Raleigh, N.C. — North Carolina conservation groups say they're working with House and Senate leaders to ease deep cuts proposed by Gov. Pat McCrory.
Speaking at a press conference for the Land For Tomorrow coalition, Debbie Crane with The Nature Conservancy said the governor's budget "just slashes land conservation" funds.
The Clean Water Management Trust Fund would be cut to $6.8 million, down from a high of $100 million a few years ago. The Parks and Recreation Trust Fund would be cut by 44 percent, while the National Heritage Trust Fund would be cut by 58 percent.
"We're disappointed in the budget, but we're very hopeful to be able to work with House and Senate leaders," said North Carolina Wildlife Federation Chief Executive Tim Gestwicki, a Republican. "It's time to put 'conserve' back in the conservative party."
"People who think conservation is a throwaway item, they're totally wrong," Crane said. "It's jobs."
Crane said land and water preservation are essential to tourism, hunting and fishing, outdoor recreation, military expansion and local economic development.
"For every dollar of public trust fund spent, we get a $4 return," she added. "Some people think of us as tree-huggers, but we're an economic driver."
Johnny Farmer, Eden's director of parks and recreation, said trust fund matching grants of $400,000 allowed the city to develop its showplace Freedom Park.
Farmer says the park is booked almost every weekend from March through November for big tournaments and other events that help fill hotels and restaurants throughout Rockingham County.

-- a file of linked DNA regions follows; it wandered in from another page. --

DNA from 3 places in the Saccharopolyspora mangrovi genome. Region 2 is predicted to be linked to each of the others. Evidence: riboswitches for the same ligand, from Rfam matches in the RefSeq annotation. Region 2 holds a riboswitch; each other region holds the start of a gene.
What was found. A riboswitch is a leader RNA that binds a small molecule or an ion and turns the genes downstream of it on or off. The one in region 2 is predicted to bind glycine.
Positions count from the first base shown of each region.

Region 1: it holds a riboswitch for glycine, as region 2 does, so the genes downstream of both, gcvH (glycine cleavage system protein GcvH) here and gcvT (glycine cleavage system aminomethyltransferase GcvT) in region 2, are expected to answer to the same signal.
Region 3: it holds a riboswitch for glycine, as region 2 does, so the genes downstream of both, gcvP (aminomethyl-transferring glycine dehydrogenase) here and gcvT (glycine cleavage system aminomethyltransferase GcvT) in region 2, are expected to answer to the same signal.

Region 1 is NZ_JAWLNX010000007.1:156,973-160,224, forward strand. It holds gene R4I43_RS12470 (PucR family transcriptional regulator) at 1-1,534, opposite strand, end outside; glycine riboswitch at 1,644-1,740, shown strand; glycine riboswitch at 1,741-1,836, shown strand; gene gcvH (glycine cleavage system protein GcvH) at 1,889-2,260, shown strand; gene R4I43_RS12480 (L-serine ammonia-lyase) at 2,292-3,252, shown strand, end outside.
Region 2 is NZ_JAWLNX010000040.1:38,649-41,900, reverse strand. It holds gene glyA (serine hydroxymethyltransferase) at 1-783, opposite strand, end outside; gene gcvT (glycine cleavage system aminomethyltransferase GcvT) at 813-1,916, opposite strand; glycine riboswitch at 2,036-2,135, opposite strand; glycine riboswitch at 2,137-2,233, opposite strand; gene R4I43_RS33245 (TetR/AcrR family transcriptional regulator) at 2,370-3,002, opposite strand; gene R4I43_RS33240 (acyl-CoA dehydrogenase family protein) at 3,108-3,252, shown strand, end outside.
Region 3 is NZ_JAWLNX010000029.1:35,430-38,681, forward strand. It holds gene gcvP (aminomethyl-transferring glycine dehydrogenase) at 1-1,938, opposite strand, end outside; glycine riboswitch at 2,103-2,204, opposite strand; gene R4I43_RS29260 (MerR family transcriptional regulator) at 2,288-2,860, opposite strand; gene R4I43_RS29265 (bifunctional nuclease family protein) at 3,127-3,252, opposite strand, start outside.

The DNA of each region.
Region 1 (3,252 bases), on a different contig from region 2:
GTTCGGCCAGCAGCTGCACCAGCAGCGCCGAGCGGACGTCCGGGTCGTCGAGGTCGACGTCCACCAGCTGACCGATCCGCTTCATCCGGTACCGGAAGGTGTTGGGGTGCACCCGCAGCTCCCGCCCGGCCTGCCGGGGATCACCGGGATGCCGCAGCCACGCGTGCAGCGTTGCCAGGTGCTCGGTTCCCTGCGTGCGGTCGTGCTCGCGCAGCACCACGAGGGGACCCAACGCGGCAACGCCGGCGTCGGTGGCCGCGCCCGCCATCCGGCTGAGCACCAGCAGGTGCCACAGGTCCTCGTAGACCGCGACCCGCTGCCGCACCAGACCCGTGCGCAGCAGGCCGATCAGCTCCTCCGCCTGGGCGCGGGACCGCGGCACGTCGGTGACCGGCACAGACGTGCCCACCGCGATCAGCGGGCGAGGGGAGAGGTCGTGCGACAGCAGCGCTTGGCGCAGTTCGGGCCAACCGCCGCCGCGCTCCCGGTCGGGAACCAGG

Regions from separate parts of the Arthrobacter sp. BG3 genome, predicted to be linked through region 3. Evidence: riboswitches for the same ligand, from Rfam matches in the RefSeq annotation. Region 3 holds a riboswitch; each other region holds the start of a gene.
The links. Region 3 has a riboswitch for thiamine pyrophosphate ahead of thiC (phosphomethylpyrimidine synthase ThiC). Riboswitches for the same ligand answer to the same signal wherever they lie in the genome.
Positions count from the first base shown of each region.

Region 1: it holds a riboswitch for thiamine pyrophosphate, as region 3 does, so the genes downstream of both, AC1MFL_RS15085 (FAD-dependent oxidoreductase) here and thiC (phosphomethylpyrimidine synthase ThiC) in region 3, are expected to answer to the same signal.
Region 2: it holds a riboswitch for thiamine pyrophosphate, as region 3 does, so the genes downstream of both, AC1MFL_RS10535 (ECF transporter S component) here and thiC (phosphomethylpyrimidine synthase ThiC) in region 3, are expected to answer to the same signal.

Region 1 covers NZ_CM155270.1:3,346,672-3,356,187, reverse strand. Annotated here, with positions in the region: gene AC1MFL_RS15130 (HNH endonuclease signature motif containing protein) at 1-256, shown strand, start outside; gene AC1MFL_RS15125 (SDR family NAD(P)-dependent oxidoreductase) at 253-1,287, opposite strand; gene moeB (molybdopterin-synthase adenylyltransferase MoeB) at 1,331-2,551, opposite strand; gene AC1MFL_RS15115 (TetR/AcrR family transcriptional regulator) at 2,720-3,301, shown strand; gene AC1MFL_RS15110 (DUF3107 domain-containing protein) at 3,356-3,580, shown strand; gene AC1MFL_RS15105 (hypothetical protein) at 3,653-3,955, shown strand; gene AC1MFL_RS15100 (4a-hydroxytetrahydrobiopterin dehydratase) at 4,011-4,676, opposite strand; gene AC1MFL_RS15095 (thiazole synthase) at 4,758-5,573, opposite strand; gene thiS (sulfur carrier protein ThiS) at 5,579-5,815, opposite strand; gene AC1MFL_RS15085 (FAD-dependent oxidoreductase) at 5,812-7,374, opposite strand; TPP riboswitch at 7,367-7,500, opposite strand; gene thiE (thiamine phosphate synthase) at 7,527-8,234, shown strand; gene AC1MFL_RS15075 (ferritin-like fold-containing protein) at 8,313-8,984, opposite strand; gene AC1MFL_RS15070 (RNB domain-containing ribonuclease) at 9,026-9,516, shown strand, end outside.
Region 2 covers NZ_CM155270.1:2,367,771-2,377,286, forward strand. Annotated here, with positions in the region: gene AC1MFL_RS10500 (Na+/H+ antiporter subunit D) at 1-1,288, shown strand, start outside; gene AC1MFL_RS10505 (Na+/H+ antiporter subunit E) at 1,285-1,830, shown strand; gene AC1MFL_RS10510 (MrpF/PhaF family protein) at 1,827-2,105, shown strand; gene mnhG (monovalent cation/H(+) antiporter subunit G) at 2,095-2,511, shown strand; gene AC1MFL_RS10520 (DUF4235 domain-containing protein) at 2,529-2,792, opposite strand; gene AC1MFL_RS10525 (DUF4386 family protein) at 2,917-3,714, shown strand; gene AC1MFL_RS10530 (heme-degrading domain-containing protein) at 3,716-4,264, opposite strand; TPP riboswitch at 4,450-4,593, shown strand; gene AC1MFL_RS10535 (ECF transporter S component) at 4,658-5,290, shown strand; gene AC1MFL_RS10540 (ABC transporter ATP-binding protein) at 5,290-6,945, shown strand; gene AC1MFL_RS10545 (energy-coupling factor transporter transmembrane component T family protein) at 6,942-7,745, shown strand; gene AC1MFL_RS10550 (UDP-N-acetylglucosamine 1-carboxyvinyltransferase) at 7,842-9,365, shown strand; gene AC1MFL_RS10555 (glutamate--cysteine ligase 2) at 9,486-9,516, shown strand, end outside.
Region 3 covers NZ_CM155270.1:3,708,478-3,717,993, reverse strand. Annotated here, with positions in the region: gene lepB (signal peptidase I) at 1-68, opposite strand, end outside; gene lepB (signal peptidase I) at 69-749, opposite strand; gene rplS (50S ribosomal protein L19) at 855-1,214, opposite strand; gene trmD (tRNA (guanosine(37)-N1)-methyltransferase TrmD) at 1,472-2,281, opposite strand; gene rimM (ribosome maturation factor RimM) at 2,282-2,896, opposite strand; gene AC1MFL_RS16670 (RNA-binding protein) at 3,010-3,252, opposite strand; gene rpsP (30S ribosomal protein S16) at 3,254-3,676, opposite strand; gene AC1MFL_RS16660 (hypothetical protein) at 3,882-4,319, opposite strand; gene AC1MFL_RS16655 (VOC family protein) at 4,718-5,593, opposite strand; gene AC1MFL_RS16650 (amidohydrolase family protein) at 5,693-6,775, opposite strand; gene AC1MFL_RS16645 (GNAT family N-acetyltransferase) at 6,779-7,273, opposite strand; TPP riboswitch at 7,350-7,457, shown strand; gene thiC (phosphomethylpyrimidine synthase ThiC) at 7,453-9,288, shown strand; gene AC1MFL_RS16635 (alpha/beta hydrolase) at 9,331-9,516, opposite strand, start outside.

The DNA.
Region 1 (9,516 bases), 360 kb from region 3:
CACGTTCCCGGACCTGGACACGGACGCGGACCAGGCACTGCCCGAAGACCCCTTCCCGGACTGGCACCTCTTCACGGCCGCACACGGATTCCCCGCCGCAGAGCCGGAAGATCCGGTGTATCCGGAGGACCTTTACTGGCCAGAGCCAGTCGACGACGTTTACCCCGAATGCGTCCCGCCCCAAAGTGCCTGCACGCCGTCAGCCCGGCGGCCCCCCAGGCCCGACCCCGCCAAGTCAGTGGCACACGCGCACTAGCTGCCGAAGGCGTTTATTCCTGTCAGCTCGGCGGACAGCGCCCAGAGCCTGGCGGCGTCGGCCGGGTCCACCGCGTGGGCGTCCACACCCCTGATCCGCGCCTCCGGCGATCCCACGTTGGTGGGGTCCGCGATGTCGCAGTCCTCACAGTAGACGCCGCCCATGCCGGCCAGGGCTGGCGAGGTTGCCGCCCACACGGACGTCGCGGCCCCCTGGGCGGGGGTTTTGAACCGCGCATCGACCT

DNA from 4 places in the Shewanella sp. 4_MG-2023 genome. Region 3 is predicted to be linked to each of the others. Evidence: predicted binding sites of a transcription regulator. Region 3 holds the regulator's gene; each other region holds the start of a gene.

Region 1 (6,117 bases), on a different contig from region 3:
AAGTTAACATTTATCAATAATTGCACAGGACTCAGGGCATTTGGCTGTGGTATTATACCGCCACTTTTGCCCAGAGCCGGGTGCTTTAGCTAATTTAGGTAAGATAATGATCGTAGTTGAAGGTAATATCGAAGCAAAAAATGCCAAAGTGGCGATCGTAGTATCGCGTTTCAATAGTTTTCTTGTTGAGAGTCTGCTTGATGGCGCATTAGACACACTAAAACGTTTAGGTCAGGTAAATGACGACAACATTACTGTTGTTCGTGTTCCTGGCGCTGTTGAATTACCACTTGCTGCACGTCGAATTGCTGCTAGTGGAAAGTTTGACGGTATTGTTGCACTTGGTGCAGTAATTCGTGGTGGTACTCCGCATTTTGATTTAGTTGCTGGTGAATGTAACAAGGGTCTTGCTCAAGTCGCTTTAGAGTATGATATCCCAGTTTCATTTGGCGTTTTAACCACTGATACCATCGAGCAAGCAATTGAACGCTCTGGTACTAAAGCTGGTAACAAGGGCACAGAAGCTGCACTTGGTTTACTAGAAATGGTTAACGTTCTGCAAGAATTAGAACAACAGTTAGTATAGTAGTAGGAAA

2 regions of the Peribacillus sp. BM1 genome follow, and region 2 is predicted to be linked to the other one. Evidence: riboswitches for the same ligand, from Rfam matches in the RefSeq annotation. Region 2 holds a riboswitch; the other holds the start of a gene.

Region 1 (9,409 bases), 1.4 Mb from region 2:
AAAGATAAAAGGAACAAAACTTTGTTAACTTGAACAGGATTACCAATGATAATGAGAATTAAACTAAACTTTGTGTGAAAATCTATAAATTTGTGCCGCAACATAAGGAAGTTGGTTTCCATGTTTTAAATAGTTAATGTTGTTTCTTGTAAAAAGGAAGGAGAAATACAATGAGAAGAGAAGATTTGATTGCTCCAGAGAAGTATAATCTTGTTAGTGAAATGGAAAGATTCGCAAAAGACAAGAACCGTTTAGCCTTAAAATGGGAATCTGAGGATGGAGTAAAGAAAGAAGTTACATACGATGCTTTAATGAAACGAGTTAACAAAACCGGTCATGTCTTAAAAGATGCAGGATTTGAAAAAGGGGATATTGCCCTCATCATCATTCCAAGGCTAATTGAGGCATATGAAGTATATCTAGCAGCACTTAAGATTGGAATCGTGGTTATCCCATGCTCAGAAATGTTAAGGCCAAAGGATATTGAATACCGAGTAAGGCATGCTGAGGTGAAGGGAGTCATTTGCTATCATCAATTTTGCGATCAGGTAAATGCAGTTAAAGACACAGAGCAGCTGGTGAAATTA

"That activity has been able to keep some of those people in business just because of the people coming there," Farmer said.
Gestwicki said $3.3 billion is spent on hunting and fishing every year in the state, according to the U.S. Fish and Wildlife Service.
He also quoted a study from the Outdoor Recreation Industry that found outdoor activities generated $19 billion in consumer spending in North Carolina last year and directly supported 192,000 jobs, bringing in $1.3 billion in state and local taxes.
Yet, McCrory's proposal devotes only about 0.1 percent of the budget to conservation – less than Alabama or South Carolina, Gestwicki noted, adding, "those states don't have the expected population growth that North Carolina has."
Land for Tomorrow is asking lawmakers to restore $20 million in recurring funding to the Clean Water Management Trust Fund, restore dedicated recurring funding for the Parks and Recreation and National Heritage Trust Funds, continue funding the Farmland Preservation fund and maintain the state's conservation tax credit program.